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Only 24 pilots are allowed to land on the world's toughest airport runway

Kit Roberts

| Last updated 

Let's face it, flying is not a pleasant experience, and the landing is probably the worst part.

Even a normal landing can be a hair-raising experience, especially if, like me, the thought of flying makes you start considering who you want to leave your collection of house plants to.

But if a normal landing is the equivalent of beating the computer at chess on a difficulty one above easy, then this airport is the landing equivalent of taking on Magnus Carlsen.

Turn. Turn! TURN!!! Credit: YouTube / Flying Dragon
Turn. Turn! TURN!!! Credit: YouTube / Flying Dragon

In fact, the number of pilots who are licensed to land at this airport - around 24 - is actually pretty close to the number of people who have reportedly beaten Carlsen since he became a world champion, which is 21 people.

And there is a very good reason for that.

That's because Paro Airport in Bhutan is one of the most challenging approaches of any airport. Not only are there more than 100 hazards which pilots have to take into account, the geography surrounding the airport means that technology which is usually used on an approach can't be used there.

Normally when a pilot approaches an airport there are two devices at the airport. These communicate the horizontal position of the plane relative to the runway and how far above the runway the plane is. So you know without having to see that you are too far left or right and how much further you have to descend.

The final landing after weaving between mountains. Credit: YouTube / Flying Dragon
The final landing after weaving between mountains. Credit: YouTube / Flying Dragon

These tools allow pilots to land at airports at night, during turbulence, or in poor visibility. Useful thing to have around.

However, at Paro Airport, the only device that a pilot has to rely on aside from their instruments is their good old-fashioned eyeballs.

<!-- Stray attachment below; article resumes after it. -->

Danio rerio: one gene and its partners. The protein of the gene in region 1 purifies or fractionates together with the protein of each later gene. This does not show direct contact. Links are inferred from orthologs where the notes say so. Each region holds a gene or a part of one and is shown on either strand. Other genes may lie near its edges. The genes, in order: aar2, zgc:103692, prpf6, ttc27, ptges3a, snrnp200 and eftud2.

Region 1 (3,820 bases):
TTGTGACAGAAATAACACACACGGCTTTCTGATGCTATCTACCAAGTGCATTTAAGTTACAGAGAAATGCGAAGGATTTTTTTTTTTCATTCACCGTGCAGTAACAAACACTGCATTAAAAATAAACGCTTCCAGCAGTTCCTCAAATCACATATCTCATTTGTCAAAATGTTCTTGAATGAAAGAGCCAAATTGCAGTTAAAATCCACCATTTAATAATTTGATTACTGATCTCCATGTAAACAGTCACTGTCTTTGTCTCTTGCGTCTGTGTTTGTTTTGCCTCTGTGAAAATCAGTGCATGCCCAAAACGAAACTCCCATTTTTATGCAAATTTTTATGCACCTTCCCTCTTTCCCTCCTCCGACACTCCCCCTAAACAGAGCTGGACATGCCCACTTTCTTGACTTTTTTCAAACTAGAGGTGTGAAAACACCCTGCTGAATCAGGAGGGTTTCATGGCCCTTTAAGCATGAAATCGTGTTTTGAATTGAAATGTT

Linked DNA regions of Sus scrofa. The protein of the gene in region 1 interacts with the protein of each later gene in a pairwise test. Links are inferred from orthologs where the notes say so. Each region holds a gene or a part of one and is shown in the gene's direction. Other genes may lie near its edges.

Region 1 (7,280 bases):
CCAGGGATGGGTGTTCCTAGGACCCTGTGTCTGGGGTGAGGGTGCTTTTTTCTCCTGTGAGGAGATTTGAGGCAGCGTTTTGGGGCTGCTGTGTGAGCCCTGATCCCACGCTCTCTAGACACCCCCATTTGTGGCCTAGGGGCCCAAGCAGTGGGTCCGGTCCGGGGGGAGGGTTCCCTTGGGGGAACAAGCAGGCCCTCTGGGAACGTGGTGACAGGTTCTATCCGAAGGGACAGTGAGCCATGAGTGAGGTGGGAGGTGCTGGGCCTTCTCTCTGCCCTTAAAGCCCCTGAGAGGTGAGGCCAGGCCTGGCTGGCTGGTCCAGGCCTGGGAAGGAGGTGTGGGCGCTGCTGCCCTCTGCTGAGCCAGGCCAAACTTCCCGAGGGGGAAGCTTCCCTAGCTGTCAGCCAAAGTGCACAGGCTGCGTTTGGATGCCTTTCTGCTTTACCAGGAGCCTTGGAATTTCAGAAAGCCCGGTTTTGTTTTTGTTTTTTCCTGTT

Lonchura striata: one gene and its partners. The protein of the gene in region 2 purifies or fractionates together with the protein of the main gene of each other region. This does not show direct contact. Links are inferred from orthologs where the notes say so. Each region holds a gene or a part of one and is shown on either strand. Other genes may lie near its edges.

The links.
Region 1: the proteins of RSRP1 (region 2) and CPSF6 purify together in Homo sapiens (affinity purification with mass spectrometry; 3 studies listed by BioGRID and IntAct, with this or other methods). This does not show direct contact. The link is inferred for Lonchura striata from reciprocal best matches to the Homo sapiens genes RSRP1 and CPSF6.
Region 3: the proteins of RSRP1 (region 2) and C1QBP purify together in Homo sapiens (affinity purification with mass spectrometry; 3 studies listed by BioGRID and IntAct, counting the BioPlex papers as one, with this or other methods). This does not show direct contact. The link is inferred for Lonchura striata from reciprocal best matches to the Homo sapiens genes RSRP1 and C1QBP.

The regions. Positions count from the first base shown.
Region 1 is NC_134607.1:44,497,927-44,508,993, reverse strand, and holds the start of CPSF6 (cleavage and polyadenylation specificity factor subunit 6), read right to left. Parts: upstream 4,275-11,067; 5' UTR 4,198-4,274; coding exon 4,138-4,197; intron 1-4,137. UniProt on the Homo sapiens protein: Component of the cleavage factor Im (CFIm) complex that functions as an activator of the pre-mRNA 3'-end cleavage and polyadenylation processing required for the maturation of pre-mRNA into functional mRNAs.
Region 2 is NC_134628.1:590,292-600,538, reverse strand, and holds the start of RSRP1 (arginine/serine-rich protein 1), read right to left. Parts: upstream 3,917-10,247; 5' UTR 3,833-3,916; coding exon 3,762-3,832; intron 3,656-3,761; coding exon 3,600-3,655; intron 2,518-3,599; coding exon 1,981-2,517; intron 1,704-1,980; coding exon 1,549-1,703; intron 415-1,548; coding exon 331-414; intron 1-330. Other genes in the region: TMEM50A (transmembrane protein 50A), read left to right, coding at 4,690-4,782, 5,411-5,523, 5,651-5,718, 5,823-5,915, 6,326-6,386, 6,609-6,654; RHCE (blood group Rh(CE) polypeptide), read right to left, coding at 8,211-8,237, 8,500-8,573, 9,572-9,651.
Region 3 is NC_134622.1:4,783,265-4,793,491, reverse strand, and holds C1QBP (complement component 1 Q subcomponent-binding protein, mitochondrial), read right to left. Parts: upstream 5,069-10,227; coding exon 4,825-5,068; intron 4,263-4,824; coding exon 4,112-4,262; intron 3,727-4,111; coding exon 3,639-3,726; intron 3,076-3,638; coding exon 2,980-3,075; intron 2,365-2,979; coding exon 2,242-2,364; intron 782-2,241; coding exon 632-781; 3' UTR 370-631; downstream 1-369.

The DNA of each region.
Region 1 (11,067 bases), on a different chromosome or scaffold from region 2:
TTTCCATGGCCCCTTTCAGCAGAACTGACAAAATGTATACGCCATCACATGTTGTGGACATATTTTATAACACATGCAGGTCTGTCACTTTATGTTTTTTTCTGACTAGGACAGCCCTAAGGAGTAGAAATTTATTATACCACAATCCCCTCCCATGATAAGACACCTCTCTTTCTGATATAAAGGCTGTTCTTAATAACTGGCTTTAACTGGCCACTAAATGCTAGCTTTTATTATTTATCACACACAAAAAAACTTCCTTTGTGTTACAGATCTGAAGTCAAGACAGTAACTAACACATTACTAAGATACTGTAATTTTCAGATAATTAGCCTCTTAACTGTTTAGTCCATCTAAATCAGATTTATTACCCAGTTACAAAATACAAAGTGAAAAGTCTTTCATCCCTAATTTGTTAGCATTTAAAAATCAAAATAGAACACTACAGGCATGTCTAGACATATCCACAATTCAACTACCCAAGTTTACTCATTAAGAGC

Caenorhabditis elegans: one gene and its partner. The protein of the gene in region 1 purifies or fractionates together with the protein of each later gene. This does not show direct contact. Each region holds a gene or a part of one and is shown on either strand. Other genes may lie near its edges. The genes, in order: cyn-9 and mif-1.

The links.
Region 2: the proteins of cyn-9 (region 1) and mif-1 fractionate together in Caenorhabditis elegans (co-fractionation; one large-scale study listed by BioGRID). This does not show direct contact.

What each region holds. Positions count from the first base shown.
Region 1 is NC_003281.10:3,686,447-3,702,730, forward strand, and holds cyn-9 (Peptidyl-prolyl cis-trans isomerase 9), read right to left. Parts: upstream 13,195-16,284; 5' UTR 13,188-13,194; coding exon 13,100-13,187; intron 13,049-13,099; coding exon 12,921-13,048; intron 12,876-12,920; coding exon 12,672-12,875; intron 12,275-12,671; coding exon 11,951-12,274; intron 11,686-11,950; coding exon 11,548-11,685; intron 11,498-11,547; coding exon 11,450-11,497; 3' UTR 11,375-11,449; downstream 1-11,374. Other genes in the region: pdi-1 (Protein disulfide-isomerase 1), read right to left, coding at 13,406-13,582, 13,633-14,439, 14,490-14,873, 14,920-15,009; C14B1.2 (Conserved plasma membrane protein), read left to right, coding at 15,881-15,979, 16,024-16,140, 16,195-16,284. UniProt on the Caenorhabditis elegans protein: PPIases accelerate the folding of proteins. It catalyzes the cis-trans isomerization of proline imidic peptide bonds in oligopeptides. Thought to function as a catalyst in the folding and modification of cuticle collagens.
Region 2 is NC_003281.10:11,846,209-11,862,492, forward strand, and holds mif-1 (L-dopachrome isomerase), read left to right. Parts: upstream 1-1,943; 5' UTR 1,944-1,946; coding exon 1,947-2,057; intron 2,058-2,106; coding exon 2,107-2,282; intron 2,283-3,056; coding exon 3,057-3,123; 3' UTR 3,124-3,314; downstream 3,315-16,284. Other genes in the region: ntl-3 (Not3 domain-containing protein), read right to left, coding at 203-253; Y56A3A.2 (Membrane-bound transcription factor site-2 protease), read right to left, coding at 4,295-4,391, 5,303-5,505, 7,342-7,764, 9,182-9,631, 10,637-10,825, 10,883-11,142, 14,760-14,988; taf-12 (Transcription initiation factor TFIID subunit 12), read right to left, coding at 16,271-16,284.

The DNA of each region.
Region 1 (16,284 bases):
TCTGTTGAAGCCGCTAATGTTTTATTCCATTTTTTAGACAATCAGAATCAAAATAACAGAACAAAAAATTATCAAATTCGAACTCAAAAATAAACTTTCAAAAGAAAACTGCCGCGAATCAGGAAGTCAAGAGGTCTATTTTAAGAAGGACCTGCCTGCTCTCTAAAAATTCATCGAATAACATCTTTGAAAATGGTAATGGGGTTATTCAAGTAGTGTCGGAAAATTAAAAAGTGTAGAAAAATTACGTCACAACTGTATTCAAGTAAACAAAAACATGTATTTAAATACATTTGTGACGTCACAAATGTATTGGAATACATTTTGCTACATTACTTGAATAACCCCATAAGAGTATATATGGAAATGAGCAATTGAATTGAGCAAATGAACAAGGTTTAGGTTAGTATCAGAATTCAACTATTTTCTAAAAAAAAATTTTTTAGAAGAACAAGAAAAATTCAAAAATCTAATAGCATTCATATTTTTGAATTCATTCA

So not only do you have to make an approach zig-zagging around mountains, you have to do the whole thing by eyesight alone using pre-determined landmarks on the ground. The runway is also very short for an airstrip built that far above sea level.


As a result of all this, an aircraft has to be flying at a specific speed and altitude at each of the points on the approach to ensure a safe landing.

Oh, and the final turn on the approach is made about 30 seconds before the tires hit the runway. No pressure.

These aren't turbo-prop planes making the descent into Paro Airport either. They're twin-engine jetliners, so not exactly planes which are designed with extreme manoeuvrability in mind.

The landing is so difficult that even pilots who have undergone the strenuous training process can only attempt it in basically perfect conditions. There are no landings at night, in poor visibility, in turbulence, or indeed if someone sneezes by the runway a bit too hard.


Footage of an approach shows the dazzling twists and turns that an aircraft has to make as it approaches the runway.

While landing at a normal airport if you are a trained pilot is relatively simple, in order to be allowed to land at Paro you need to undergo stringent testing. This involves simulations, as well as successfully carrying out multiple take-offs and landings from the airport.

Dust off the chess board, I think I might be better off trying to beat Carlsen.

Topics: News, World News, Travel

Kit Roberts
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